(Free Press file photo)
John Swales is happy, but hesitates to use the word.
After decades of fierce battles against church, state and all the bureacrats, lawyers and counsellors in between, the outspoken survivor of childhood sexual abuse has got one thing he’s always wanted — a voice at the table.
The Londoner and other men and women who were abused as children are helping lead a novel, $180,000, two-year plan to improve the help they get in London and Middlesex County.
“I’m excited, I don’t know if I like the word happy,” Swales said. “I don’t know if happy is in my vocabulary.”
The project, called Opening the Circle, is funded by the federal government and coordinated by the Sexual Abuse Centre London (SACL), an agency Swales targeted only a few years back.
Within two years, London should have a peer support program for survivors and a better handle on how existing agencies can work together and better to help survivors battling addiction, trauma, housing problems, family issues and other problems.
The head of SACL doesn’t know exactly what the program or website or coordination of agencies will look like yet and that’s the point.
“We are trying to figure that out with survivors in the room,” Jane McGregor said. The group that began working on the project in December includes survivors and professionals.
“It is a totally different approach, because the survivors are the experts. They know what’s worked and what hasn’t worked. We want the experts in the room and we want them driving this,” McGregor said.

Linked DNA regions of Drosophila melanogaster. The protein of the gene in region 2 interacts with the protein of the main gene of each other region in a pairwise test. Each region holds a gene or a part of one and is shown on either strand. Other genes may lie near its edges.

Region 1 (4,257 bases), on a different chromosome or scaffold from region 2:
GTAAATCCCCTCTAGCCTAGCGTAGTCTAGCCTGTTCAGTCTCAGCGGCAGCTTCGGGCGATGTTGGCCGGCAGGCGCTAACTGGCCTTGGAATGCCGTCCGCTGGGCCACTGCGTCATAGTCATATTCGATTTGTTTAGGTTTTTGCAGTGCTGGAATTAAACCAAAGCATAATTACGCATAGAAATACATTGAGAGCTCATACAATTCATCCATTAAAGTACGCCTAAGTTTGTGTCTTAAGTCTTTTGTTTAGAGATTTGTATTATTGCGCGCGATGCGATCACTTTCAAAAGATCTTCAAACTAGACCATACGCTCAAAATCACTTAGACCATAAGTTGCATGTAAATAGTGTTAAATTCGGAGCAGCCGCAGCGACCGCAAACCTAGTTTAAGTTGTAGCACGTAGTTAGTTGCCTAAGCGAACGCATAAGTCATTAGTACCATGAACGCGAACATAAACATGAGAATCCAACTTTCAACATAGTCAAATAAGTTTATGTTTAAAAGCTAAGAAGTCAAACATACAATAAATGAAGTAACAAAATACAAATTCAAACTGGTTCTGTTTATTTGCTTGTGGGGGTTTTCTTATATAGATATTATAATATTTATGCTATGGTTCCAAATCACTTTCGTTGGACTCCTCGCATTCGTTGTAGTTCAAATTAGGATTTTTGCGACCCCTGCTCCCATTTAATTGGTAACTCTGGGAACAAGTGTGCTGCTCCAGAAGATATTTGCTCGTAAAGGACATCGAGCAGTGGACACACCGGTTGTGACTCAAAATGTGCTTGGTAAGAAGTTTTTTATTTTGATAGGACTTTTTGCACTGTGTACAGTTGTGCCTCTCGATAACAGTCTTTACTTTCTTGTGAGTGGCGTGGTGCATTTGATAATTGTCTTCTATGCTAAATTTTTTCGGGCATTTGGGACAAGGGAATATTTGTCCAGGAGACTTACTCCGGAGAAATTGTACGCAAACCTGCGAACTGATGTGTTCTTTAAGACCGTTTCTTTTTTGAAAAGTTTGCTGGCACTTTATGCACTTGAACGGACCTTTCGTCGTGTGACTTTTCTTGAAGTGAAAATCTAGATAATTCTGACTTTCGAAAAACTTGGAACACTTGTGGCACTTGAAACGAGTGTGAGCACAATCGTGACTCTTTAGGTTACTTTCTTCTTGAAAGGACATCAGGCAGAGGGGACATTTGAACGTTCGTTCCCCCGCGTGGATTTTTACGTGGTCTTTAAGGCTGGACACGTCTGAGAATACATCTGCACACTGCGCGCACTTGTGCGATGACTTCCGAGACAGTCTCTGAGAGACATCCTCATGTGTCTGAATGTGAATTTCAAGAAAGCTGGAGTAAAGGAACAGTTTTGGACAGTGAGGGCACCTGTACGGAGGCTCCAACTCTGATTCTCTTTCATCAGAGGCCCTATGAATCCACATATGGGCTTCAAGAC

Swales and his brothers were sexually abused by Roman Catholic priest Barry Glendinning in the 1970s. That sent Swales into a downward spiral of alcohol and drug abuse, prostitution to pay for the drugs, and trouble with the law and with relationships.
He and his brothers battled back, successfully suing the Diocese of London and Glendinning in 2004.
In the fall of 2010, Swales began battling the province over a $2.2-million plan to help male survivors of sexual abuse across Ontario that critics said ignored survivors themselves and would send money to either female-oriented agencies or organizations associated with the Catholic church.
Much of Swales anger locally focused on SACL’s initial efforts to become one of the lead agencies in the provincial plan. But at the new project’s first meeting in December, Swales was introduced to two dozen participants as a one of the team’s leaders.
“Men and women are working together in an agency that has historically been only for women, that’s pretty darn exciting for me,” Swales said.
“It’s been a long journey. I feel a part of a movement. It’s not a group of professionals walking in and saying we have the answers. It is a group of people that have been impacted by sexual abuse, meeting with professionals that have been working on the issues of sexual abuse and working together on an even footing with the mindset to try to improvoe and enhance what’s out there.”
OPENING THE CIRCLE
— Two-year project to help child sex-abuse survivors
— $180,000, from the feds
— Create peer-support program for survivors, male and female
— Launch network, including website, coordinating services for survivors in London
— Advocate for male victims of child sex abuse
— He and his brothers sexually abused by a Catholic priest in the 1970s
— Successfully sued the church and priest in 2004